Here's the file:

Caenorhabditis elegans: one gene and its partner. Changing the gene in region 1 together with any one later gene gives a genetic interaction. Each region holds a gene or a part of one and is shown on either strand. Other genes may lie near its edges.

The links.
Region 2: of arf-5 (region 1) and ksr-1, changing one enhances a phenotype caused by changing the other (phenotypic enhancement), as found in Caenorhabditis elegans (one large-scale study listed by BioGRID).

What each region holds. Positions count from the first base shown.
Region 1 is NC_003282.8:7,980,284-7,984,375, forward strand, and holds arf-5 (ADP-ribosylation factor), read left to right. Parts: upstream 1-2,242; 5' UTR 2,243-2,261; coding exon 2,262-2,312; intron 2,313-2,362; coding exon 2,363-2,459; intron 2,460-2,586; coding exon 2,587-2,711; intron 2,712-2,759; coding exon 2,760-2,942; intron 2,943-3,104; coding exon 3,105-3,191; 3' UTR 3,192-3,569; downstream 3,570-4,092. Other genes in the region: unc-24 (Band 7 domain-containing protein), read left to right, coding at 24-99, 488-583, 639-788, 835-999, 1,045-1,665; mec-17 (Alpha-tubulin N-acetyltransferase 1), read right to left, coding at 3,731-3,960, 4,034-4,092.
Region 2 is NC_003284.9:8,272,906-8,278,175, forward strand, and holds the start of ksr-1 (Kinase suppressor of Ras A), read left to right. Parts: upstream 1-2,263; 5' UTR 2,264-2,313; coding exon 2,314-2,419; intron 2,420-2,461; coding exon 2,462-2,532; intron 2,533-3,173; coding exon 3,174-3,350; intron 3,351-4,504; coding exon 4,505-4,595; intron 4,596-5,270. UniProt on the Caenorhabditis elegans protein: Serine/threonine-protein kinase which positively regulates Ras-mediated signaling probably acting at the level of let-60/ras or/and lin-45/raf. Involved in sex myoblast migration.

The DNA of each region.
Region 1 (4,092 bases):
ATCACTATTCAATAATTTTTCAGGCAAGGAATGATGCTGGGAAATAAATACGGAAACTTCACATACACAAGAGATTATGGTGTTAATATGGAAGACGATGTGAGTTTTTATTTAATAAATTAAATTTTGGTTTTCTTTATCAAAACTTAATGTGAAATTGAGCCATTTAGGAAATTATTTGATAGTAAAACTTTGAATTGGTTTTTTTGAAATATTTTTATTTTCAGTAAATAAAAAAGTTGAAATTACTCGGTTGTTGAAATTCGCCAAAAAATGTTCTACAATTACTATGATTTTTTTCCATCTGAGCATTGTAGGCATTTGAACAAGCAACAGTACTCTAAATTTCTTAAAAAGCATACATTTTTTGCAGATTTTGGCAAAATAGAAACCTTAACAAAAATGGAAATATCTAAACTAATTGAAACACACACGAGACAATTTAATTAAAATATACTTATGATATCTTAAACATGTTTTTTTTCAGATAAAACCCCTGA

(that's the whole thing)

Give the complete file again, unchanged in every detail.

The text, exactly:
Caenorhabditis elegans: one gene and its partner. Changing the gene in region 1 together with any one later gene gives a genetic interaction. Each region holds a gene or a part of one and is shown on either strand. Other genes may lie near its edges.

The links.
Region 2: of arf-5 (region 1) and ksr-1, changing one enhances a phenotype caused by changing the other (phenotypic enhancement), as found in Caenorhabditis elegans (one large-scale study listed by BioGRID).

What each region holds. Positions count from the first base shown.
Region 1 is NC_003282.8:7,980,284-7,984,375, forward strand, and holds arf-5 (ADP-ribosylation factor), read left to right. Parts: upstream 1-2,242; 5' UTR 2,243-2,261; coding exon 2,262-2,312; intron 2,313-2,362; coding exon 2,363-2,459; intron 2,460-2,586; coding exon 2,587-2,711; intron 2,712-2,759; coding exon 2,760-2,942; intron 2,943-3,104; coding exon 3,105-3,191; 3' UTR 3,192-3,569; downstream 3,570-4,092. Other genes in the region: unc-24 (Band 7 domain-containing protein), read left to right, coding at 24-99, 488-583, 639-788, 835-999, 1,045-1,665; mec-17 (Alpha-tubulin N-acetyltransferase 1), read right to left, coding at 3,731-3,960, 4,034-4,092.
Region 2 is NC_003284.9:8,272,906-8,278,175, forward strand, and holds the start of ksr-1 (Kinase suppressor of Ras A), read left to right. Parts: upstream 1-2,263; 5' UTR 2,264-2,313; coding exon 2,314-2,419; intron 2,420-2,461; coding exon 2,462-2,532; intron 2,533-3,173; coding exon 3,174-3,350; intron 3,351-4,504; coding exon 4,505-4,595; intron 4,596-5,270. UniProt on the Caenorhabditis elegans protein: Serine/threonine-protein kinase which positively regulates Ras-mediated signaling probably acting at the level of let-60/ras or/and lin-45/raf. Involved in sex myoblast migration.

The DNA of each region.
Region 1 (4,092 bases):
ATCACTATTCAATAATTTTTCAGGCAAGGAATGATGCTGGGAAATAAATACGGAAACTTCACATACACAAGAGATTATGGTGTTAATATGGAAGACGATGTGAGTTTTTATTTAATAAATTAAATTTTGGTTTTCTTTATCAAAACTTAATGTGAAATTGAGCCATTTAGGAAATTATTTGATAGTAAAACTTTGAATTGGTTTTTTTGAAATATTTTTATTTTCAGTAAATAAAAAAGTTGAAATTACTCGGTTGTTGAAATTCGCCAAAAAATGTTCTACAATTACTATGATTTTTTTCCATCTGAGCATTGTAGGCATTTGAACAAGCAACAGTACTCTAAATTTCTTAAAAAGCATACATTTTTTGCAGATTTTGGCAAAATAGAAACCTTAACAAAAATGGAAATATCTAAACTAATTGAAACACACACGAGACAATTTAATTAAAATATACTTATGATATCTTAAACATGTTTTTTTTCAGATAAAACCCCTGA